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Last Update: 2011-03-02 Source: Research Headlines
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EU study finds climate change threatens Baltic Sea ecosystem
EU-funded researchers have found that the sea surface temperature of the Baltic Sea was warmer in the past and the oxygen depletion was stronger than what current figures show. The INFLOW project, 1 of 16 BONUS+ ('Multilateral call for research projects within the Joint Baltic Sea Research Programme') projects, is developing a model for natural variability in marine ecosystems that will fuel our understanding of how the changes will affect the Baltic Sea in the long run. BONUS+ is jointly funded by national programmes of the Baltic countries to the tune of EUR 22 million, of which EUR 7.27 million is provided via a grant under the ERA-NET Plus scheme of the EU's Seventh Framework Programme (FP7).
The BONUS network started as an ERA-NET and gathers research funding organisations from the Baltic Sea area, namely: Denmark, Estonia, Finland, Germany, Latvia, Lithuania, Poland, the Russian Federation and Sweden.
Climate change, rapid population growth and intensified use of marine and coastal areas are threatening marine environments the world over. Researchers at the Geological Survey of Finland have found that the Baltic Sea — and the plants and animals that depend on it for their survival — are at the forefront of the battle against these influences.
'The extent of oxygen depletion was already a big problem in the Baltic Sea a thousand years ago, despite minimum interference from human activities,' says INFLOW coordinator Aarno Kotilainen, a professor of research at the Geological Survey of Finland. 'Then the climate cooled and the rate of oxygen depletion decreased. However, the climate got warmer again in the 20th century, which in turn increased oxygen depletion.'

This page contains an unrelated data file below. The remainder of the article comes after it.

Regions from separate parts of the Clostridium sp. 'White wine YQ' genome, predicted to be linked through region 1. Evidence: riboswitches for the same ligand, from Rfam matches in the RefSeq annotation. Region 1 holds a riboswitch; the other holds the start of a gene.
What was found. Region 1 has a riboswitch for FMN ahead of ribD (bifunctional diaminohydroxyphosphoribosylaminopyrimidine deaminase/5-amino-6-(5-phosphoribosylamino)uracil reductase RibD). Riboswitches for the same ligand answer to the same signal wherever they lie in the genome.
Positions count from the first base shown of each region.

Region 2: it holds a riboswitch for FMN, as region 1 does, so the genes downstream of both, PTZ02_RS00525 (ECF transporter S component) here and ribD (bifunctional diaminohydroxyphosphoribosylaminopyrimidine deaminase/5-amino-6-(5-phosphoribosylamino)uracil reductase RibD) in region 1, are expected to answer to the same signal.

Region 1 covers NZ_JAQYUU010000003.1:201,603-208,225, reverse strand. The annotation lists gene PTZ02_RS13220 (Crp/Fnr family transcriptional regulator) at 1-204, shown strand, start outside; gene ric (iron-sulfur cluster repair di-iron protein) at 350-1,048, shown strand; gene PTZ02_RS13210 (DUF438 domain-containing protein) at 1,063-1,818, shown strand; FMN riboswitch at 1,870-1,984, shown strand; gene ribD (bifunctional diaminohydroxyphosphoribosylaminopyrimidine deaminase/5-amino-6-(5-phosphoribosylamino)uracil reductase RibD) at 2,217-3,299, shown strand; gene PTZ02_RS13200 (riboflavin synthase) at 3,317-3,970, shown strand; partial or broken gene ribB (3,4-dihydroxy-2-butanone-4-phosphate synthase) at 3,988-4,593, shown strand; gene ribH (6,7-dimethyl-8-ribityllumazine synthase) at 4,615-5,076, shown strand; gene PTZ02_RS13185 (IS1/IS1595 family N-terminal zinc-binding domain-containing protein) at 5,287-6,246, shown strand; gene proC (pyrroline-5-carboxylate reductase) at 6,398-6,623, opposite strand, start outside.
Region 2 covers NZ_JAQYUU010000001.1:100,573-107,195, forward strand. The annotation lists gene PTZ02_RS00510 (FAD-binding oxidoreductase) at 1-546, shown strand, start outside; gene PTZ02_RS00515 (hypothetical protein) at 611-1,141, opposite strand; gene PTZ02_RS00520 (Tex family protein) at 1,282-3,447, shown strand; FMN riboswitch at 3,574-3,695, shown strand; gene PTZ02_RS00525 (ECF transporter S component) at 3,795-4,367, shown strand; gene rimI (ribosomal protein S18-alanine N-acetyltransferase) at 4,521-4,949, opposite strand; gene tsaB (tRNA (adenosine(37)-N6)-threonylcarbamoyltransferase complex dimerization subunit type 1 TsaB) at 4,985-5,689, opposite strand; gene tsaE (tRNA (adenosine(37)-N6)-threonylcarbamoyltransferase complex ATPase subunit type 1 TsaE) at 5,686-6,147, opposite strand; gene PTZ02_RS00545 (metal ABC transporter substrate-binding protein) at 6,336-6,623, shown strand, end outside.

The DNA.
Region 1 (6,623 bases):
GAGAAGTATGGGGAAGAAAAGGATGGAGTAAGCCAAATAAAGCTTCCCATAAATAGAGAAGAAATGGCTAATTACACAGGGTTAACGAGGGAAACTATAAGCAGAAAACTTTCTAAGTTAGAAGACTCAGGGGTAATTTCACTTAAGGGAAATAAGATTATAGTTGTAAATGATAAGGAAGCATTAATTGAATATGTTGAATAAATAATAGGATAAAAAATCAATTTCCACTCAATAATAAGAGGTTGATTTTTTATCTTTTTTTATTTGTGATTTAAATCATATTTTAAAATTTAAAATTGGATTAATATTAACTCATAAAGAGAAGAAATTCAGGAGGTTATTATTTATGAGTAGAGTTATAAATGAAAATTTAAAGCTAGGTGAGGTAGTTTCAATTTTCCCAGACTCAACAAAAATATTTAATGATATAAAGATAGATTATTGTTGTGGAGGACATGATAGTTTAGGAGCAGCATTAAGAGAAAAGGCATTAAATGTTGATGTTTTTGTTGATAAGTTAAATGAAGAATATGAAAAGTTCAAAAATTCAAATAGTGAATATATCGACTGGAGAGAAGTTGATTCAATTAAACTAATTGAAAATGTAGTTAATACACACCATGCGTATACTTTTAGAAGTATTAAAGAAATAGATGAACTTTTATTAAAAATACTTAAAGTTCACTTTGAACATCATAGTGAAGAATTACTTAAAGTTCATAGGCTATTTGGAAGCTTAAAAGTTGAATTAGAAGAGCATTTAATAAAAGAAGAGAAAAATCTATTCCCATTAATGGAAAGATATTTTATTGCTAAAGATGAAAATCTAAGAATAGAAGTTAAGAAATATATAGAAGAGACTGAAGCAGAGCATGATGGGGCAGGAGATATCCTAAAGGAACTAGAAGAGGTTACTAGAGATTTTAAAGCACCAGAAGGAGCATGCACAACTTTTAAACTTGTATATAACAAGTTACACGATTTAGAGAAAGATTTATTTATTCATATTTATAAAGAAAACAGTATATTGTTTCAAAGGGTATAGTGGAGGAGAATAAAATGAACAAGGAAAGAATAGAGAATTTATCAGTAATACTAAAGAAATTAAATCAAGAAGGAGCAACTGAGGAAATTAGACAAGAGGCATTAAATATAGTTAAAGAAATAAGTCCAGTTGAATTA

Professor Kotilainen says: 'Some estimates suggest that climate change in the Baltic Sea area causes sea surface temperatures to rise, increases winds and shortens the ice-cover season. Changes in the hydrography and biogeochemical processes of the Baltic Sea may influence the entire ecosystem.' He notes that due to the 'complex cause-and-effect relationships [it is] very difficult to assess the scope and trends of these impacts'.
However, it should be noted that these trends, overall, translated into a discouraging forecast for the future, as the external load on the Baltic Sea continues to increase in the wake of growing human activity.
The INFLOW partners are using a modelling approach to examine marine sediments from the Baltic Sea in order to find out more about the past state of the sea — up to as long as 6 000 years ago — and to attempt to understand the likely effects of climate change on it and the wider North Atlantic region.
The new information will shed light on sea surface temperature, sea ice cover and eutrophication levels at different times. The scientists will then use this data to produce model simulations that will provide selected scenarios of the impact of natural and human-induced climate change on the Baltic Sea ecosystem. This information, they say, will be vital in helping draft plans for the sustainable use of marine areas and in preparing for the impacts of climate change.
Scientists have been aware for many years of the declining health of the Baltic Sea. For example, each summer more of the sea is covered in algae blooms as a result of pollution caused by nitrates and phosphates from intensive agriculture. These algae consume oxygen at the expense of fish and other forms of life. Over-fishing is another activity that poses a significant challenge to the sea's ecosystem.
These threats, along with other difficulties facing the region, are being treated under the EU's Baltic Sea Regional Strategy, which aims at coordinating action by the EU, Member States, regions and pan-Baltic organisations, financing institutions and non-governmental bodies to promote a more balanced developed of the region.